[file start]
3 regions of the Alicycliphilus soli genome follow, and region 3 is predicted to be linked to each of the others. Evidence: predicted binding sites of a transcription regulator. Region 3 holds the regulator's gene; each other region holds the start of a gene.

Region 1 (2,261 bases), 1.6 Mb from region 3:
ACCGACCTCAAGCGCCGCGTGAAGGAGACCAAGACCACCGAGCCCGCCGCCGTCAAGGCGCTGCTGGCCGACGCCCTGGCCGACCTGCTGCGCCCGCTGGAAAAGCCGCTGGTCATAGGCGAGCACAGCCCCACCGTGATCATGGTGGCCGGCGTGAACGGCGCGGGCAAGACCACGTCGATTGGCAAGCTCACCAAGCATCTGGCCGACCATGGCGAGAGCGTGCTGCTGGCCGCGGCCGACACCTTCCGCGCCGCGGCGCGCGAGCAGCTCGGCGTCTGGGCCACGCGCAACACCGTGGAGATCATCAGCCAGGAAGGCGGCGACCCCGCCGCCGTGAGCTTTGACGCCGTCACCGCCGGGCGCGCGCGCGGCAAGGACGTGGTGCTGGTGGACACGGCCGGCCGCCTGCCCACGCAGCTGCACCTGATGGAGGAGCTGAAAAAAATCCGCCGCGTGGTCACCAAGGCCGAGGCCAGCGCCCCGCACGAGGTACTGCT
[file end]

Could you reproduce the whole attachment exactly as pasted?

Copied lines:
3 regions of the Alicycliphilus soli genome follow, and region 3 is predicted to be linked to each of the others. Evidence: predicted binding sites of a transcription regulator. Region 3 holds the regulator's gene; each other region holds the start of a gene.

Region 1 (2,261 bases), 1.6 Mb from region 3:
ACCGACCTCAAGCGCCGCGTGAAGGAGACCAAGACCACCGAGCCCGCCGCCGTCAAGGCGCTGCTGGCCGACGCCCTGGCCGACCTGCTGCGCCCGCTGGAAAAGCCGCTGGTCATAGGCGAGCACAGCCCCACCGTGATCATGGTGGCCGGCGTGAACGGCGCGGGCAAGACCACGTCGATTGGCAAGCTCACCAAGCATCTGGCCGACCATGGCGAGAGCGTGCTGCTGGCCGCGGCCGACACCTTCCGCGCCGCGGCGCGCGAGCAGCTCGGCGTCTGGGCCACGCGCAACACCGTGGAGATCATCAGCCAGGAAGGCGGCGACCCCGCCGCCGTGAGCTTTGACGCCGTCACCGCCGGGCGCGCGCGCGGCAAGGACGTGGTGCTGGTGGACACGGCCGGCCGCCTGCCCACGCAGCTGCACCTGATGGAGGAGCTGAAAAAAATCCGCCGCGTGGTCACCAAGGCCGAGGCCAGCGCCCCGCACGAGGTACTGCT